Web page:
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I guess you CAN go home again. - Blather. Rants. Repeat.
A Møøse once bit my sister ...
I guess you CAN go home again.
Wrong Wolfe, I know, but the reference fits the post more than "Right Stuff" or "Electric Acid Kool-Aid" does.

I just finished Book 32 of the year- Tom Wolfe's most recent, Back to Blood. No idea what inspired me to pick it off the library's e-download plate; it was Just There. I had my doubts about taking on such a weighty tome, but it was the Miami setting that really did it, and that kept me going even through his frequent forays into both Spanish and Stream-of-Consciousnessish.

Not that Miami appeals; quite the opposite. We last visited slightly-norther-South Florida in 2005, and Eleanor and I were both immensely turned off by its class distinctions and fake opulence bordering abject poverty, often within a block. But for the past seven-plus years, I've become addicted to Dexter, which is allegedly set there, despite being mostly filmed on SoCal back lots.  So I went along with Tom this time to see if his reality of Miami was more interesting than the fakeness of the nonexistent Miami Metro that exists within Showtime's walls.

That much, I have to say, he nailed. He dives into the Cuban, and neg (as they call the African-Americans), and even Russian subcultures of Miami-Dade, covering many of the same ethnicities that Dexter has worked with throughout its run; and he weaves their mutual hatred of each other into an orderly but ultimately satisfying blend of plot and characters of all the various stocks.

He's also far more faithful to the real-ness of places than Dex has ever been. For instance: I never knew that Miami's City Hall is a two-story converted seaplane hangar, left over from the 1930s heyday of Pan American Airlines, which built it- and still has its logos on it. Yet that's all true- and there is therefore nothing like the towering behemoth we call City Hall here in Buffalo, or the imagined monoliths of Michael C. Hall's world.

Wolfe's main failing is where he mixes reality into his fiction. Some institutions, he skewers whole- such as the Miami Herald and its Spanish-language Nuevo counterpart, which exists in an almost entirely separate universe. But when he makes fun of actual celebrities, such as Michael Douglas and Catherine Zeta Jones (still married at the time of publication), he changes their names in an almost MAD magazine parody style to fend off the lawsuits.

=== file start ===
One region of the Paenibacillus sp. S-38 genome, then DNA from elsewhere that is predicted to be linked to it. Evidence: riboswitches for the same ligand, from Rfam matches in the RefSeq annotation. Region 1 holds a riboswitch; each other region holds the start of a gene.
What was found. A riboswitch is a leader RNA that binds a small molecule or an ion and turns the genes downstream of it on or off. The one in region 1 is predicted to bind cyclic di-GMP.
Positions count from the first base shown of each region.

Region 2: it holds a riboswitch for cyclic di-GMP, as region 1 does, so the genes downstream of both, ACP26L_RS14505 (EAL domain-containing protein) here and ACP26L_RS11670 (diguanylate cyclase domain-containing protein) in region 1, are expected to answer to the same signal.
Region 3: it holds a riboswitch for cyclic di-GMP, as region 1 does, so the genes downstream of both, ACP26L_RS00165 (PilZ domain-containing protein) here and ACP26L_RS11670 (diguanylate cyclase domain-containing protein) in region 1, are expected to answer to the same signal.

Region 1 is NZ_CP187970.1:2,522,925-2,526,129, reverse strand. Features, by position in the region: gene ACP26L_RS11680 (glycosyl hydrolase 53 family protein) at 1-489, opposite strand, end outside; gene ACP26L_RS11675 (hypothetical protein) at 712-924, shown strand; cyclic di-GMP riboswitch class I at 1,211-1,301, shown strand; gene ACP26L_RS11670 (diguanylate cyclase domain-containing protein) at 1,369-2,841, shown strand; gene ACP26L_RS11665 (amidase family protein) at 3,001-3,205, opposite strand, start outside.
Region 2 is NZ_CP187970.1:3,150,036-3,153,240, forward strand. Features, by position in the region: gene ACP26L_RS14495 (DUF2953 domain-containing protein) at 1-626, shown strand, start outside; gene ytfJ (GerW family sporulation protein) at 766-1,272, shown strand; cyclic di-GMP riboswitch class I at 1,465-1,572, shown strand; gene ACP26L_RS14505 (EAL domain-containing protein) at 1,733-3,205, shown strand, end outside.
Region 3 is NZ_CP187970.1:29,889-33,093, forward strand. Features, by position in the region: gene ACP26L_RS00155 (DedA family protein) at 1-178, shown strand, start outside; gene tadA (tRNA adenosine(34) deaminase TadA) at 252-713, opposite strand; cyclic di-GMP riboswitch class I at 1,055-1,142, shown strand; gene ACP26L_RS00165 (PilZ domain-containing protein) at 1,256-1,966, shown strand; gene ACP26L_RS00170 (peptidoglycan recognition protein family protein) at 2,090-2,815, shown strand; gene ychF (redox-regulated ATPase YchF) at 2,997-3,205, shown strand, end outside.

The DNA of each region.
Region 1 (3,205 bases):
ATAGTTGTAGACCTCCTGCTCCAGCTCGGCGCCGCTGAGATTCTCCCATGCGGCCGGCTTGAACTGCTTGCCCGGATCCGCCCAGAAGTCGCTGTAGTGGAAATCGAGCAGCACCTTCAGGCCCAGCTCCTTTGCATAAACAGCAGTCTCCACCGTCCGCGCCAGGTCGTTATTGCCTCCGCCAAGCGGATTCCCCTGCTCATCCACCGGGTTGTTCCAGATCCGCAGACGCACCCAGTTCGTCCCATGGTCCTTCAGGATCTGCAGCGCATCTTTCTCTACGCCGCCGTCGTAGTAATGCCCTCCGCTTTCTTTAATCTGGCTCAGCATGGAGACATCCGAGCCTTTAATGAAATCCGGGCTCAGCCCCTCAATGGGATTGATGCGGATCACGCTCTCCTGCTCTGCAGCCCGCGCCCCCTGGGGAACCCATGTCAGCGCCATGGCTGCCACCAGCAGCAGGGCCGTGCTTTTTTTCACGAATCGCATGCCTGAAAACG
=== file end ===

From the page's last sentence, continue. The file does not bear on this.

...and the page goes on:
This is my first Wolfe-ing down of one of his fictional magnum opii since the first one, Bonfire of the Vanities.  That one, published the year we got married, actually contained the title of this novel somewhere in its 18 gagillion pages. It also told a similar tale of clashing classes within, in that case, the Greater Noo Yawk area. I got through it, even liking it, at the time of reading it, but then two things happened to sour me.  One came a few years later, when Eleanor and I got invited to a Show Off The House Party at the new massive home of my then senior partner.  BOTV was one of several novels prominently displayed in their Great Room, but in places, and in ways, that made clear that they were mere decorations, and not anything that either P or C had actually read or would read at any point in their lives. That was one of the early signs that I'd been adopted into the wrong legal family- one that led me to leaving, and us to moving here, a few years later.

The other factor was the movie that came out of the book- directed by Brian DePalma and putting America's Male Sweetheart Tom Hanks in the evil Master of the Universe lead.  It was critically and popularly panned; I can't even recall if I suffered through its two-plus hours of pain. I do know that it made me suspect of anything else coming out of Wolfe's pen for over a quarter century, until now.

B2B hasn't sold especially well, and there's no sign yet of a film adaptation- but I take it for what it is- a 700-page dive into South Florida heat and humidity that I knocked off from the relative comfort of a late Buffalo summer.

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